Page 1086 - Week 04 - Wednesday, 25 March 2015

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I know those serving make enormous sacrifices, in some cases the ultimate sacrifice of their own lives. Their families, as has been mentioned, often make significant sacrifices as well. They sometimes miss the birth of their children; they miss birthdays and anniversaries; they miss their children’s first days at school. In our own school and in many schools across Canberra I particularly acknowledge the work of defence school transition aides in a number of schools who work with the children of defence families as they transition into new schools and find themselves in cities and towns all across Australia—as diverse as Canberra, Townsville, Darwin and Puckapunyal.

The Australian Defence Force, through the Defence Community Organisation, works hard to ensure that families are supported as they move around the country every few years. I also acknowledge Defence Families Australia, the official body appointed by the government to represent the views of defence families. They advocate strongly for the experience of defence families and for support for them.

I also acknowledge the ex-service organisations who work with veterans of current and past missions. The grief and trauma veterans experience are often not obvious. In particular, those suffering one of the most hidden of injuries, post traumatic stress disorder, are now more likely through the work of these organisations to be acknowledged and receive the support they need to fully recover.

Before joining the Assembly I spent many years working with ADF personnel and civilians in my roles in the New South Wales Police Force, the Australian Federal Police and the commonwealth Attorney-General’s Department. Many serve alongside law enforcement and other public servants in offshore missions. The long history of service and professionalism of so many ADF personnel will always stay with me. Their sacrifice and service ethos is obvious. I was especially pleased to work alongside women serving in the ADF and I am very heartened to see the cultural transformation underway to improve gender equality in the ADF, which can only strengthen the organisation and our country.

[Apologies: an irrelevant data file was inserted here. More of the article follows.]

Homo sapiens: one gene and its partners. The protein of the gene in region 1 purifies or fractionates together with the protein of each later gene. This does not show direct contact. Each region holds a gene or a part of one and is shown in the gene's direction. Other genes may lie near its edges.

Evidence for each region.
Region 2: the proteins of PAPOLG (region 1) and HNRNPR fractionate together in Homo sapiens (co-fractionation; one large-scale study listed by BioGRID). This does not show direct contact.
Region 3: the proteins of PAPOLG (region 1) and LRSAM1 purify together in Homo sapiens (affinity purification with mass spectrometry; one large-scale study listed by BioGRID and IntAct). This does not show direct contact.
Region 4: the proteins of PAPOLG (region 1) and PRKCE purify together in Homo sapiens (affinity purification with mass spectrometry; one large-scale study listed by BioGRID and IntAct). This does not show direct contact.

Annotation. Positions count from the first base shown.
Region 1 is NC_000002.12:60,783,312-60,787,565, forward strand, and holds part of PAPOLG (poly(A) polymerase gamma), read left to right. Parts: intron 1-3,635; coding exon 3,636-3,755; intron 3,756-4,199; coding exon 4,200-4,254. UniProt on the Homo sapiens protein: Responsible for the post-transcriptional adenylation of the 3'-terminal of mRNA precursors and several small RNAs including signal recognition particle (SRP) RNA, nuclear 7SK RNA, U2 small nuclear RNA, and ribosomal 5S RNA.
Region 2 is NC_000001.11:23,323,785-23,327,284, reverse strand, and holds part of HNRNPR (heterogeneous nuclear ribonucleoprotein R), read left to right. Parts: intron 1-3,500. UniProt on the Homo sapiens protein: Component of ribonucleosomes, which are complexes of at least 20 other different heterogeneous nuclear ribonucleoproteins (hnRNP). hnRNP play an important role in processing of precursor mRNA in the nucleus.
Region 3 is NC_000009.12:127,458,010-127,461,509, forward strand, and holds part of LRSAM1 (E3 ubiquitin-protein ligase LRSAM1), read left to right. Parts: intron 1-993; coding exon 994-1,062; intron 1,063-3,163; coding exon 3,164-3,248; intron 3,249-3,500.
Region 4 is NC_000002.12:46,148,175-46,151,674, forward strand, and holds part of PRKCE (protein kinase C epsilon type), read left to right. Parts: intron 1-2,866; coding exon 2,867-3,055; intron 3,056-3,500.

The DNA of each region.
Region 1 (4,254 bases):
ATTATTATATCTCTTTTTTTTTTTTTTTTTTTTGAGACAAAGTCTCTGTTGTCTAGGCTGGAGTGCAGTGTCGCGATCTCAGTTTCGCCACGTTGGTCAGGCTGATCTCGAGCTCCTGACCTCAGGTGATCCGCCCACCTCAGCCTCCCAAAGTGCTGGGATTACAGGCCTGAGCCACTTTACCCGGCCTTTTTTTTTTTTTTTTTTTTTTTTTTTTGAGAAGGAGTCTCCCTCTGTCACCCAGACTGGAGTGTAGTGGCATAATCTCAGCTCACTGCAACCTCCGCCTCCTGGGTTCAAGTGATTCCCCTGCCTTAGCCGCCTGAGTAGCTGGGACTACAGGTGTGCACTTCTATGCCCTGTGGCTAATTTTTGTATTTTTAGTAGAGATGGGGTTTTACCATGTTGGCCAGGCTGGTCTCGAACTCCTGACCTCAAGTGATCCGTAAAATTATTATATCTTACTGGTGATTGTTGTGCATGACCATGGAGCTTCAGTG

Much of this work in places like East Timor, Afghanistan, Sudan and the Solomon Islands was to maintain peace, build communities and build vital infrastructure. The work of many ADF personnel is in community and infrastructure building and in furthering relationships with local communities. Although the Anzac spirit is undeniably linked with Defence Force personnel, it is also a commemoration of peaceful activity and community and nation building.

As a dual Australian and New Zealand citizen, the Anzac spirit has special significance for me. Australia and New Zealand have a shared history in the special Anzac centenary year, a history that makes citizens of both countries feel at home with each another. There is nothing quite like the relationship between Australians and New Zealanders. To close, I acknowledge the ongoing and profound contribution of Defence Force personnel and defence families to the Australian community in this special Anzac centenary year.

MR HANSON (Molonglo—Leader of the Opposition) (10.54), in reply: In closing, I thank all members for their support. It is greatly appreciated and I am sure it will be

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